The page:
Why are video chats so... tiring?
For the first few weeks of social distancing measures, it seemed like video calling was going to be an adequate replacement for real-life connection. You could meet your colleagues in your pyjama bottoms during the day, do a quick Zoom quiz in the evening, then spend the rest of the night shooting the breeze on HouseParty. Some semblance of a ‘normal life’ was able to continue.
However, the novelty wore off pretty quickly, leaving a strange sort of conversation in its place. Many people are finding themselves utterly drained by the endless video calls -the phenomenon has even been given a name: Zoom fatigue, after the application that facilitates so many of these virtual meetups. It doesn’t discriminate between the business and the personal; you can be just as easily worn out by a supposedly ‘fun’ call as you can by a work meeting. It affects introverts and extroverts both.
But what is causing this fatigue? Is chatting over Zoom inherently different to having a real-life conversation? Experts think so. “We’re having to think about our communications more online. It’s not automatic in the way that it is in traditional face-to-face conversation, and it’s exhausting having to put so much thought into it,” says Mark Smyth, clinical psychologist and president of the Psychological Society of Ireland. “This is new to us all. We’re making up the rules as we go along, or assuming what [these rules] might be.”
Think about it. You could be on a Zoom call with six other people, and only one person can speak at a time if they are to be heard. The conversation flows differently as a result, with everyone trying to figure out when they can jump in, un-muting or repeating themselves, speaking louder to make up for dodgy internet connections… Any silences seem to stretch out for an eternity, been though real-life conversations are filled with such pauses and no one bats an eyelid.
Then there’s the small matter of where to look on the screen. Try as we may pick one of the squares in front of us to gaze upon, our eyes are inevitably dragged back to our own little box. Why can’t we stop looking at ourselves? Well, it could be because we rarely see ourselves from this perspective. Are we looking our best? Is everyone watching us, and if so, are we ‘performing’ as we should be?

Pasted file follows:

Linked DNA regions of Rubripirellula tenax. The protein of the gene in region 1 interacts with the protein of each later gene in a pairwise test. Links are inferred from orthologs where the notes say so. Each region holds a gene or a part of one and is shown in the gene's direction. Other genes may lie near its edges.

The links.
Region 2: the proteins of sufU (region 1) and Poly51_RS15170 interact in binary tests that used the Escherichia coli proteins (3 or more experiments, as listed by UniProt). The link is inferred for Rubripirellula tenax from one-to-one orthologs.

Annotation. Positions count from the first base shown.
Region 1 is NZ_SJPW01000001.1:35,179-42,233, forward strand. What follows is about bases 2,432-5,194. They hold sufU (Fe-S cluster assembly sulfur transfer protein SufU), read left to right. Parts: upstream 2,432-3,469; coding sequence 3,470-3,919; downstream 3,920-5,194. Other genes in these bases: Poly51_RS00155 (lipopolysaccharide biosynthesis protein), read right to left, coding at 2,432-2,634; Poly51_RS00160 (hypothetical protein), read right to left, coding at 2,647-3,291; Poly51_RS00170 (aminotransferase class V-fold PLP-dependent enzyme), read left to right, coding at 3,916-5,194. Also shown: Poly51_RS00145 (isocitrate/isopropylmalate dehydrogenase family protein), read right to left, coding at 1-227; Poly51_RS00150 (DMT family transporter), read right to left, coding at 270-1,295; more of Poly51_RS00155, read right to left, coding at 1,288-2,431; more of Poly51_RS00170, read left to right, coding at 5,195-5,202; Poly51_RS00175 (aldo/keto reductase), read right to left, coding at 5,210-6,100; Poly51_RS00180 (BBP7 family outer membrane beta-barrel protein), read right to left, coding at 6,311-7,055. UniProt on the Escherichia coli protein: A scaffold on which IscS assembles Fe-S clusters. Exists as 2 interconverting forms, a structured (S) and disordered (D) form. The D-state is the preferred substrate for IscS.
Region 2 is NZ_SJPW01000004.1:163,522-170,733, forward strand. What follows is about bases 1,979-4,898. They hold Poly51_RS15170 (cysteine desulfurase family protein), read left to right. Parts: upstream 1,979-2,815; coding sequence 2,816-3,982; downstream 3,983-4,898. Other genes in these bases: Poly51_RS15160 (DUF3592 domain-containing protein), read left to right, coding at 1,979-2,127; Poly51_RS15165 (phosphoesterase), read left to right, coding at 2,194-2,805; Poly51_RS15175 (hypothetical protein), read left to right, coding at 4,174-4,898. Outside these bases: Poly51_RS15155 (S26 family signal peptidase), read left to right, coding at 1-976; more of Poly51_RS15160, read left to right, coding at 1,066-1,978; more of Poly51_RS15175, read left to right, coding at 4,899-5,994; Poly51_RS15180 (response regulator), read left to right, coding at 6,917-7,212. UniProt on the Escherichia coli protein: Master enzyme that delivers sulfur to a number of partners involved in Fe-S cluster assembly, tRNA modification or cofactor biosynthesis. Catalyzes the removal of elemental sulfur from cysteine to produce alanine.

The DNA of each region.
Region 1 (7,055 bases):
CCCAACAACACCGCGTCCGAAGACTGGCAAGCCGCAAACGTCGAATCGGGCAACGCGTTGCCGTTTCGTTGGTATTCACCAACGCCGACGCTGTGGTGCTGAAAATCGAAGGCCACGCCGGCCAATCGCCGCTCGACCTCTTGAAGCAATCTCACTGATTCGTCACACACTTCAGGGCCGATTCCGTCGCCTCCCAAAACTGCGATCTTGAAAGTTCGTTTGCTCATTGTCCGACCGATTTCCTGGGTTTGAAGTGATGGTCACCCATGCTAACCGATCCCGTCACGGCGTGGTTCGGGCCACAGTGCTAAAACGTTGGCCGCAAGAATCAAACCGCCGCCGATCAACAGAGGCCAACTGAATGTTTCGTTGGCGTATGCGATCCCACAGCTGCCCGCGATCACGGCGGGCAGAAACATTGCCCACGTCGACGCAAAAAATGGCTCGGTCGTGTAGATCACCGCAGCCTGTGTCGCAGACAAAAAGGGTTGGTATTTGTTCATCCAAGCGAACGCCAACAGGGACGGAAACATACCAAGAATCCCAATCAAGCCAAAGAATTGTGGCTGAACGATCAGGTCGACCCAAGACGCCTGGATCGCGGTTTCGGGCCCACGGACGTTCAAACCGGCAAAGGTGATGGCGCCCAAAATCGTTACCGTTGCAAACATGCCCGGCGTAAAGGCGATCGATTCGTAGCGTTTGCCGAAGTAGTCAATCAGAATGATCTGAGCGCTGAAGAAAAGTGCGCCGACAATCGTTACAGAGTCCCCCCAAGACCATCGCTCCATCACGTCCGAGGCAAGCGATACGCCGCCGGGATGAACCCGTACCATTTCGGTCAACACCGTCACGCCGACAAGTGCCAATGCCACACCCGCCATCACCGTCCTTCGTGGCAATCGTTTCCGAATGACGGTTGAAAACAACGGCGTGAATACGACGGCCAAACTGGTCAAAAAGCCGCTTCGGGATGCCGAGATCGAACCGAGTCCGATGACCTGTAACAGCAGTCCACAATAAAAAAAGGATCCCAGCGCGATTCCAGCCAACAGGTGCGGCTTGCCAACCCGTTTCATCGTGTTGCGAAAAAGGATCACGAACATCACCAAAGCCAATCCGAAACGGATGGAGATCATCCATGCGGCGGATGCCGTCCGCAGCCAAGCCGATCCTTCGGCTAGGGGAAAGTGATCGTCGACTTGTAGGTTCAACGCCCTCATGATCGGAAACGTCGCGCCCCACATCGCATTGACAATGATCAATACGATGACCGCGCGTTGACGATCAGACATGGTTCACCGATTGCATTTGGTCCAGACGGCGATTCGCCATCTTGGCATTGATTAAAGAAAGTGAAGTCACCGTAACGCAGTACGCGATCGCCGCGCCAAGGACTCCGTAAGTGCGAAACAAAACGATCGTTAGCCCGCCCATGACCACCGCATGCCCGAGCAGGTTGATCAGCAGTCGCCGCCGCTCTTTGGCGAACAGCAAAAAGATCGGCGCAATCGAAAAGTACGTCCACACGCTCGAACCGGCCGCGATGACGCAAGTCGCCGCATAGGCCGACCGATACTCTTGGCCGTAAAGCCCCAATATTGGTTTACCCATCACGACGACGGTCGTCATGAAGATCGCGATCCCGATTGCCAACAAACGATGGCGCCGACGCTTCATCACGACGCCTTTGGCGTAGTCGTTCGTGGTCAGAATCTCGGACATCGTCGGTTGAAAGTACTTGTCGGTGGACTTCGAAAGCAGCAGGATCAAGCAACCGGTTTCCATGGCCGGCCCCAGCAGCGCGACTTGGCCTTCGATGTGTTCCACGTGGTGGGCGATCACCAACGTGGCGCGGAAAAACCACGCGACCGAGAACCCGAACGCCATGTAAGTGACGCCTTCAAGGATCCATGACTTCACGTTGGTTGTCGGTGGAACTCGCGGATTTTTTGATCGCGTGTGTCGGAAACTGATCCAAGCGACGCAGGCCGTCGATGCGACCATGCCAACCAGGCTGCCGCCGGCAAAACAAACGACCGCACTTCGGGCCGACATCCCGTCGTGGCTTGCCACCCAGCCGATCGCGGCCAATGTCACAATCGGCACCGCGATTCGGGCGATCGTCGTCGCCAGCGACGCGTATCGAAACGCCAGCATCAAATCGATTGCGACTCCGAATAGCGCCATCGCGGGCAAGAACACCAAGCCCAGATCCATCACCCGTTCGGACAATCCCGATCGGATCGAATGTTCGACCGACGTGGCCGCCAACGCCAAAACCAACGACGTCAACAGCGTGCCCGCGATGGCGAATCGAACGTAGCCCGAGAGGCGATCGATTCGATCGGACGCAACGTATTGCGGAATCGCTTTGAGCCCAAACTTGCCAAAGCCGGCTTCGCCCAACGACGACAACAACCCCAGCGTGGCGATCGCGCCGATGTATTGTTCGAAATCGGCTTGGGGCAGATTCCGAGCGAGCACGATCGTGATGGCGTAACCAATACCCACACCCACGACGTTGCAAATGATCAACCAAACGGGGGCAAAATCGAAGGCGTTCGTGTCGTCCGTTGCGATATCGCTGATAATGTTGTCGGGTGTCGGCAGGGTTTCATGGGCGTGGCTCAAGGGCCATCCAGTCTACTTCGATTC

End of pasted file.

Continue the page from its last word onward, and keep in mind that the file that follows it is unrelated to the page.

“We can have a lot of people staring back at us at the same time – we are literally under constant scrutiny,” says Mark. “If we’re on mute, people are only looking at our facial reactions. So how is our face supposed to look for a one to a two-hour meeting? Are we allowed to smile, yawn, look away… What does my interested and attentive face look like?”
Considering all that, it really is no wonder that we’re struggling to find the natural beats of in-person interaction over video chat. But if you’re worried that Zoom fatigue will do away with the precious fragments of a social or working life you’ve managed you’ve managed to retain, know that there are ways to combat it. “I think we need to remember that some social etiquette rules are still the same, irrespective of whether it’s on or offline,” Mark points out. “If in a meeting we’re struggling and need a break, we might excuse ourselves to go to the bathroom, stretching our legs at the same time and giving our brains a brief respite from the concentration we require in the meeting.”
“Another recommendation would be to plan a break into the meeting from the outset, so everyone knows that after an hour, there will be a 15 minute break. You also have to ask yourself, do I always have to have my camera on? Perhaps take camera breaks and just listen to the audio from the meeting so you get a break from feeling under scrutiny.”
COVID-19 has forced us to adapt to new norms extremely quickly, and we can’t be too hard on ourselves for not taking to these changes like ducks to water. Hopefully, when we get to the other side, we’ll know what we want to keep from this experience. Perhaps you’re talking to some friends more now than you did before, and you’d like to continue making the time to check in. Or maybe you’ve found a new way of working that suits you a little better.
“On an interpersonal level this has shown us that in the midst of our busy lives, we can still make time socially to connect with other,” says Mark. “Video chats will never be a replacement for meeting someone in person, but I think they are a useful add on.” For now, do what you need to do to keep the Zoom fatigue at bay, even if that means saying no to the 15th quiz of the week. They’ll understand.